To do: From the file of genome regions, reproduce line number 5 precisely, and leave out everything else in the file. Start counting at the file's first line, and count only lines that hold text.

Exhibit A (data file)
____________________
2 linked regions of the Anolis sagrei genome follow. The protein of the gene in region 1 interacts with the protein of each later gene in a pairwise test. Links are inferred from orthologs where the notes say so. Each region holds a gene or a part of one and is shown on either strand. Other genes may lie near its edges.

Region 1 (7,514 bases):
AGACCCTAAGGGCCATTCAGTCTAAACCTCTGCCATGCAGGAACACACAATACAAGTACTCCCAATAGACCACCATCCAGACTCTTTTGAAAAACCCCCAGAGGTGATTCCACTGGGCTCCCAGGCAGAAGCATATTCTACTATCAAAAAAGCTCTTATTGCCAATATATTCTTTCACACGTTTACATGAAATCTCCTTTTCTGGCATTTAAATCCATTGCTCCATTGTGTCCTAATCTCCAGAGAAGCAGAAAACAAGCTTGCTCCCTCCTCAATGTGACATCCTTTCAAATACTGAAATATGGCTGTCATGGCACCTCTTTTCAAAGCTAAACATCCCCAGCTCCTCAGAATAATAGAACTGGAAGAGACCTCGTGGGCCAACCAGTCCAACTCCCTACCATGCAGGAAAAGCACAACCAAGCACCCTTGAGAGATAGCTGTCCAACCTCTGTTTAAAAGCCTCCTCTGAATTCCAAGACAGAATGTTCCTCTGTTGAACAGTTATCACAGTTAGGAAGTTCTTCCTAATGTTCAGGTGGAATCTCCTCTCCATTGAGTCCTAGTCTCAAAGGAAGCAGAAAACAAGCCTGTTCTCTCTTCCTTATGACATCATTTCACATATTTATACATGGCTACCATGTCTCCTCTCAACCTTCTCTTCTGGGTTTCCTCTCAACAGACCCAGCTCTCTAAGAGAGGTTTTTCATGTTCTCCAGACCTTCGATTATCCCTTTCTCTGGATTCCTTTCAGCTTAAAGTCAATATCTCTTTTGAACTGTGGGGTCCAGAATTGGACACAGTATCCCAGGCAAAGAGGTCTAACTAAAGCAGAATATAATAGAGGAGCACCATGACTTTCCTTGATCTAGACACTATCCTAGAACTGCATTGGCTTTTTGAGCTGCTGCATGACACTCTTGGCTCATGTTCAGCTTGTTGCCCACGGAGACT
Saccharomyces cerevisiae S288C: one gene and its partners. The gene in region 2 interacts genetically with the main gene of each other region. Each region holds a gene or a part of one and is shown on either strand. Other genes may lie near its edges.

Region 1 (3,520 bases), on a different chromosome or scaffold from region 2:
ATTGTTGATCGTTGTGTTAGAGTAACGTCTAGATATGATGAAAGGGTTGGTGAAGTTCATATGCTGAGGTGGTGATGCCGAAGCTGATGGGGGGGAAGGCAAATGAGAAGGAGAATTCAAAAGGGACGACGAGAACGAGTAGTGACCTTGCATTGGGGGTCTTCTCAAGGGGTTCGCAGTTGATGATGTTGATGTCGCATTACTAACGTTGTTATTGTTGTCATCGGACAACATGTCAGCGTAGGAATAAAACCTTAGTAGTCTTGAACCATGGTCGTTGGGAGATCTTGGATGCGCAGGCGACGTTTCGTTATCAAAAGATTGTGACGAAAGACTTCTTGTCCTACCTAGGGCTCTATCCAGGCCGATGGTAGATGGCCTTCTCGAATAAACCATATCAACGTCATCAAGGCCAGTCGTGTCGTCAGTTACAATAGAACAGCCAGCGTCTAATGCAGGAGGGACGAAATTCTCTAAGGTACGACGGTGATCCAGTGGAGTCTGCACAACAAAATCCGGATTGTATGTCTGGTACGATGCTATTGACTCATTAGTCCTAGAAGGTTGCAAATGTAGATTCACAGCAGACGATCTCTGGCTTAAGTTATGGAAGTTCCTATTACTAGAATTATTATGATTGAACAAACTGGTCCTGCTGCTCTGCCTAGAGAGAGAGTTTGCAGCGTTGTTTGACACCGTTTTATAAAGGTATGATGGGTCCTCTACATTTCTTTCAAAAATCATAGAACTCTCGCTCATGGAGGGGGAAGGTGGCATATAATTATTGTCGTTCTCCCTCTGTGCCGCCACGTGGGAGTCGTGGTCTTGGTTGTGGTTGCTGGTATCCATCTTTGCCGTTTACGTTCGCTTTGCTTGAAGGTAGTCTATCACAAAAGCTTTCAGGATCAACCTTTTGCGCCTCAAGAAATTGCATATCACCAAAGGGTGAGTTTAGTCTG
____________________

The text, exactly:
Region 1 (3,520 bases), on a different chromosome or scaffold from region 2: